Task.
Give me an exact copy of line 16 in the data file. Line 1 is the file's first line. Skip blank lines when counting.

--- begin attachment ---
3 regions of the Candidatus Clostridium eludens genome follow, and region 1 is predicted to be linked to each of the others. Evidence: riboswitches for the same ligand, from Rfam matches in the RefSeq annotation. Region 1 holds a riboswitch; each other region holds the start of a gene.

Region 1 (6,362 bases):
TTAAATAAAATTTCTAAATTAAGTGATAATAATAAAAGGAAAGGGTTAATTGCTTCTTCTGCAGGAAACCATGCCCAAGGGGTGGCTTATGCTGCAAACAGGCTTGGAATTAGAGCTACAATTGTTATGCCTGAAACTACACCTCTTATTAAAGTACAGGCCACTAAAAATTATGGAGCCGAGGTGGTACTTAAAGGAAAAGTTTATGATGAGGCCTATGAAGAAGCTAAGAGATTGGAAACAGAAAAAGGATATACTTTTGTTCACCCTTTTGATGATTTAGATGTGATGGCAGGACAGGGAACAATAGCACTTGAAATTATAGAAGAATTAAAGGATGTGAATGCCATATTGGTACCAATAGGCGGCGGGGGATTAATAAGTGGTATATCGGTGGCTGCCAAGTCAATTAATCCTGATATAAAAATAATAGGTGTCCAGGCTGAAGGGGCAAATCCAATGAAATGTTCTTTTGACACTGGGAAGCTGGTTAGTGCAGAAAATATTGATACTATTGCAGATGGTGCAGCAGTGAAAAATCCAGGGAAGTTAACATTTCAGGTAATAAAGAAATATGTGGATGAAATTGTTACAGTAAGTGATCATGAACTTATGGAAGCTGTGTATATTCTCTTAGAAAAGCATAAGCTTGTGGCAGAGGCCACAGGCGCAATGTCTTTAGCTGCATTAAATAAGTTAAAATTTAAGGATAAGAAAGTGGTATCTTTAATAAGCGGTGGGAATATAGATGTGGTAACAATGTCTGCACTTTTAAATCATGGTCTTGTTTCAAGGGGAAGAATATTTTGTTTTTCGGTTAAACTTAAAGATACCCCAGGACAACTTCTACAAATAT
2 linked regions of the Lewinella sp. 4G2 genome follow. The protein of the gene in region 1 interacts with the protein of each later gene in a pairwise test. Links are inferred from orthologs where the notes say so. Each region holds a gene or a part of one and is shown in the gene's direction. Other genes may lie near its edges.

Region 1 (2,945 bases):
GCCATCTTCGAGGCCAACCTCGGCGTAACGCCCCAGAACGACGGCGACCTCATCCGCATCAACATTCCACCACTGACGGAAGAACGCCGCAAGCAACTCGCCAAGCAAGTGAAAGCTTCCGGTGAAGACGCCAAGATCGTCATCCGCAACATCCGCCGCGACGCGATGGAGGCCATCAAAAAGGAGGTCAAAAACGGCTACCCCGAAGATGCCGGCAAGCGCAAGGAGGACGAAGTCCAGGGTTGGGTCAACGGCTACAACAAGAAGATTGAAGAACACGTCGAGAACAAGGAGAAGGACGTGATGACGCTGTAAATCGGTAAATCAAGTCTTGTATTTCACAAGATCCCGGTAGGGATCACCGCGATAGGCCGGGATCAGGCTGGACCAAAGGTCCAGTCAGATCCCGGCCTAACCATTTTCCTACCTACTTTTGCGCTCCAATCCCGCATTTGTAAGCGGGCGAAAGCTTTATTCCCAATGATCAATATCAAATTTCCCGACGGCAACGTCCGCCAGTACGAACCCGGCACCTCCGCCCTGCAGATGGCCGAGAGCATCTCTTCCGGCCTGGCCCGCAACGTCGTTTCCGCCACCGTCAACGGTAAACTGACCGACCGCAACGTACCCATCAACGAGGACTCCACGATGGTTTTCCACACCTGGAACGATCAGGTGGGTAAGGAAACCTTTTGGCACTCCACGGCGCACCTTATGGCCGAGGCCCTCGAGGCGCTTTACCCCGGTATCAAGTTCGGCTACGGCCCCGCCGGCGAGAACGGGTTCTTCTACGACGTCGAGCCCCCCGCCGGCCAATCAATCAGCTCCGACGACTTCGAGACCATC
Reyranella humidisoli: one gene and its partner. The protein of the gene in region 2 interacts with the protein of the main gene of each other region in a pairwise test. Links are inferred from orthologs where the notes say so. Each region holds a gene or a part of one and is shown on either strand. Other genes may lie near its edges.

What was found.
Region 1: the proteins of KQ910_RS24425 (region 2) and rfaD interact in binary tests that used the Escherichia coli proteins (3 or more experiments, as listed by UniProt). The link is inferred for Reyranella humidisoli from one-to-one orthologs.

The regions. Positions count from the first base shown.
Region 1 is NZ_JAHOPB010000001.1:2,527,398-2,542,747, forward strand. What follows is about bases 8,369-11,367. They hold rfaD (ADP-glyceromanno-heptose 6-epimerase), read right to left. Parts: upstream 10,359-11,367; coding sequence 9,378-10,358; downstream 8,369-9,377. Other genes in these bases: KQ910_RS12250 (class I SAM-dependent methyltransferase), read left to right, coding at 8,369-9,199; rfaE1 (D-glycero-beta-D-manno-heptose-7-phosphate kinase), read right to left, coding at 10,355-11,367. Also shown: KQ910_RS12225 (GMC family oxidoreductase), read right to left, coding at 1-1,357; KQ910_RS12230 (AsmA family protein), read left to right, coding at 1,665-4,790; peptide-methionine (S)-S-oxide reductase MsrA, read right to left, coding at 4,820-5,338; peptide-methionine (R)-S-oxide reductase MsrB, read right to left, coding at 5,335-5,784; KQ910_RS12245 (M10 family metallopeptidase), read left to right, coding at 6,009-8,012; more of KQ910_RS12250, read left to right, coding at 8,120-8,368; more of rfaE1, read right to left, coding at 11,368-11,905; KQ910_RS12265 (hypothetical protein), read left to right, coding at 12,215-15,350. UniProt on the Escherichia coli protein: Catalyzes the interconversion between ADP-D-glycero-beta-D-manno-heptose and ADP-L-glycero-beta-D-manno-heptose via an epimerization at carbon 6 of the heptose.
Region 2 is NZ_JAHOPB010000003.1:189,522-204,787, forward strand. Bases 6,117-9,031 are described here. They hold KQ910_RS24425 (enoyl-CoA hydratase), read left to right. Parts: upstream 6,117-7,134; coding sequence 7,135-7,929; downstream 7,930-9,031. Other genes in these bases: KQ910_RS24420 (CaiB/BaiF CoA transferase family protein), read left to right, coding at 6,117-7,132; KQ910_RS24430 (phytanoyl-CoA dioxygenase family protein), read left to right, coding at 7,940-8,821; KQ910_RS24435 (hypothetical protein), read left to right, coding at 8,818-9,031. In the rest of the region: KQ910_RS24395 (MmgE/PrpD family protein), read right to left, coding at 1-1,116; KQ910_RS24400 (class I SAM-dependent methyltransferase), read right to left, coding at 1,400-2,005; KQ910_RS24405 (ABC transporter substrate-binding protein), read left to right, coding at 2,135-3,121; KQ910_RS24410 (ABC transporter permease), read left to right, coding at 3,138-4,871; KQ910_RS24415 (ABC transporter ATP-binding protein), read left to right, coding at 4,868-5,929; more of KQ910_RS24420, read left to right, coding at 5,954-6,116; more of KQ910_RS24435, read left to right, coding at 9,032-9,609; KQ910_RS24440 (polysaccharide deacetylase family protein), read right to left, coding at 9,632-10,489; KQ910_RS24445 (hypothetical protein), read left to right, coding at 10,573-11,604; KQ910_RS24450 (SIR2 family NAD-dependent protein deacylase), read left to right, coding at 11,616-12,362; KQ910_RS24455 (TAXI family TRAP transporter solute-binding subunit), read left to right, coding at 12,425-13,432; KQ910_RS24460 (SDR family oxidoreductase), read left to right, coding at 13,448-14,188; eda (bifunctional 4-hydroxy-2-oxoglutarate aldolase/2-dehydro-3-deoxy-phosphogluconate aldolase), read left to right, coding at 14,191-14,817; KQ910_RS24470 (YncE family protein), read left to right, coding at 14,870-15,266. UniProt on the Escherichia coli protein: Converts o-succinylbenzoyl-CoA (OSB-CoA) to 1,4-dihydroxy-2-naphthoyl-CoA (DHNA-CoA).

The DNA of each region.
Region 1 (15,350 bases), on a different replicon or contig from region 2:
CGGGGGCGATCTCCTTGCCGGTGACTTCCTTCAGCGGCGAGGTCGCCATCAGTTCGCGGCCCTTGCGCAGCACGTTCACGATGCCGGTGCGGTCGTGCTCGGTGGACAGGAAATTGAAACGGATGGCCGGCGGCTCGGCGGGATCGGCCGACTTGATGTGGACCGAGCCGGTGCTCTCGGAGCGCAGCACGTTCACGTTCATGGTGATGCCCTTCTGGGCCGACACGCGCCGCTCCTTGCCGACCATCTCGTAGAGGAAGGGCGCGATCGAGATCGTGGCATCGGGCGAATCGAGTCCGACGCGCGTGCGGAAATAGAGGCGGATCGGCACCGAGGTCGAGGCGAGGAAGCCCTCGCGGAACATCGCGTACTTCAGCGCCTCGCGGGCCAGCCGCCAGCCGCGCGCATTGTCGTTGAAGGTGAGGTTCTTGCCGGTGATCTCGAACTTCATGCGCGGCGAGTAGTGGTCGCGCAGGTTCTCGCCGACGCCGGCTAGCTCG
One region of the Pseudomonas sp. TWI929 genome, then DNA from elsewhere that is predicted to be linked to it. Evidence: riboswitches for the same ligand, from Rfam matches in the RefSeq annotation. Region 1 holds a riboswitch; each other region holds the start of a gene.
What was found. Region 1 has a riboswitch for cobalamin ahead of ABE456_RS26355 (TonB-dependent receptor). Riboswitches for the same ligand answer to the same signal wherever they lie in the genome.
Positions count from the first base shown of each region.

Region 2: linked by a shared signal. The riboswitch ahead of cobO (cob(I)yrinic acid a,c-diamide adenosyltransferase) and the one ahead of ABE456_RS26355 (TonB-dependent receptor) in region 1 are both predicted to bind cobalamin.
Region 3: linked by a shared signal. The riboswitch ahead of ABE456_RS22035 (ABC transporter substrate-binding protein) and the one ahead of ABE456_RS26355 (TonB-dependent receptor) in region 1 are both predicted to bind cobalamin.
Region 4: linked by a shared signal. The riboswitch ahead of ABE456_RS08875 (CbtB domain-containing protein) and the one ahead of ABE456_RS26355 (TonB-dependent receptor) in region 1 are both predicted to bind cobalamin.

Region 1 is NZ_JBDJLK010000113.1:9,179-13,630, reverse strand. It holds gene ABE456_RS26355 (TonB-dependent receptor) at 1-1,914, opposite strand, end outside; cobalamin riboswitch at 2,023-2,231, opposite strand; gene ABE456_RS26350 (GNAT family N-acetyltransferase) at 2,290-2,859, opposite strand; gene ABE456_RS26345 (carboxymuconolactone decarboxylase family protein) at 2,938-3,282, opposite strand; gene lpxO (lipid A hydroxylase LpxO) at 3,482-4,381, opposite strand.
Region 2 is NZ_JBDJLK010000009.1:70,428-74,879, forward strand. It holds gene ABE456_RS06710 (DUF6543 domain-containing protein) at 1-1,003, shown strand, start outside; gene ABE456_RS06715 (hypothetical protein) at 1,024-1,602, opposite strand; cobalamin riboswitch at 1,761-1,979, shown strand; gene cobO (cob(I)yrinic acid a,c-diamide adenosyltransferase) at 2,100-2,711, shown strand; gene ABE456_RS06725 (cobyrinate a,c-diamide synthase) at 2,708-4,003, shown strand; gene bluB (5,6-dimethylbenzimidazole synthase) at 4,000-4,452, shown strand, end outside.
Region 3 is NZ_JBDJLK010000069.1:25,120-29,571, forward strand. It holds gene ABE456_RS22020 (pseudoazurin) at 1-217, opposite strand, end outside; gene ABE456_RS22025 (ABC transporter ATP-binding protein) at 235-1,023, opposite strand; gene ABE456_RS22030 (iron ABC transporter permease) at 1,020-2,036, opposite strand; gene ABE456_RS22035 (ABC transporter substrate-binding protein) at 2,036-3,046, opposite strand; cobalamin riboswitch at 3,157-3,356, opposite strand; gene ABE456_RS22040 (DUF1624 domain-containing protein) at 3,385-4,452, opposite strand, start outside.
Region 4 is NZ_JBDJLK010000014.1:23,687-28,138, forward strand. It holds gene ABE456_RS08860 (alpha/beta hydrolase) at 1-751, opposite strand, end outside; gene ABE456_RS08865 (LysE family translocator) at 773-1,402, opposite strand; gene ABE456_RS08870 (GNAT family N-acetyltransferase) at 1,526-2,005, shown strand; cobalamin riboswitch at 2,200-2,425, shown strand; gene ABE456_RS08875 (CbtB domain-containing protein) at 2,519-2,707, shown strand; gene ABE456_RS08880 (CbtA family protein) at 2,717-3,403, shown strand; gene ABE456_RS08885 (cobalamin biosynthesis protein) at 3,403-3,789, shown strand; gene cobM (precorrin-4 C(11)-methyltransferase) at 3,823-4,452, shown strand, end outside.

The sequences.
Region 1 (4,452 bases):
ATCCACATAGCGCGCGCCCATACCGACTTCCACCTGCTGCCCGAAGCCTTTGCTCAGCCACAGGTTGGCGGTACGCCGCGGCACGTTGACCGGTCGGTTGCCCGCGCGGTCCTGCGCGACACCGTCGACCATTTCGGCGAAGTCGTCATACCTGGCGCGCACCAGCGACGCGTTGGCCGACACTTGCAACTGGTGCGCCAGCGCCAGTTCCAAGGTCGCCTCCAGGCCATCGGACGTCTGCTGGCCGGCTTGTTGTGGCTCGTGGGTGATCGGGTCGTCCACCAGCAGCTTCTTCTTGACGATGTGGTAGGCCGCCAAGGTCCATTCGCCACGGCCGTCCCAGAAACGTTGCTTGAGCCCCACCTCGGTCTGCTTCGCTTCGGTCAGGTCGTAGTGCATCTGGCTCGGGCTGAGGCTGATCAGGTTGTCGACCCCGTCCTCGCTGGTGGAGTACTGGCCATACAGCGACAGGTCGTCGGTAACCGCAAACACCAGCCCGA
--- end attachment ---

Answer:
One region of the Pseudomonas sp. TWI929 genome, then DNA from elsewhere that is predicted to be linked to it. Evidence: riboswitches for the same ligand, from Rfam matches in the RefSeq annotation. Region 1 holds a riboswitch; each other region holds the start of a gene.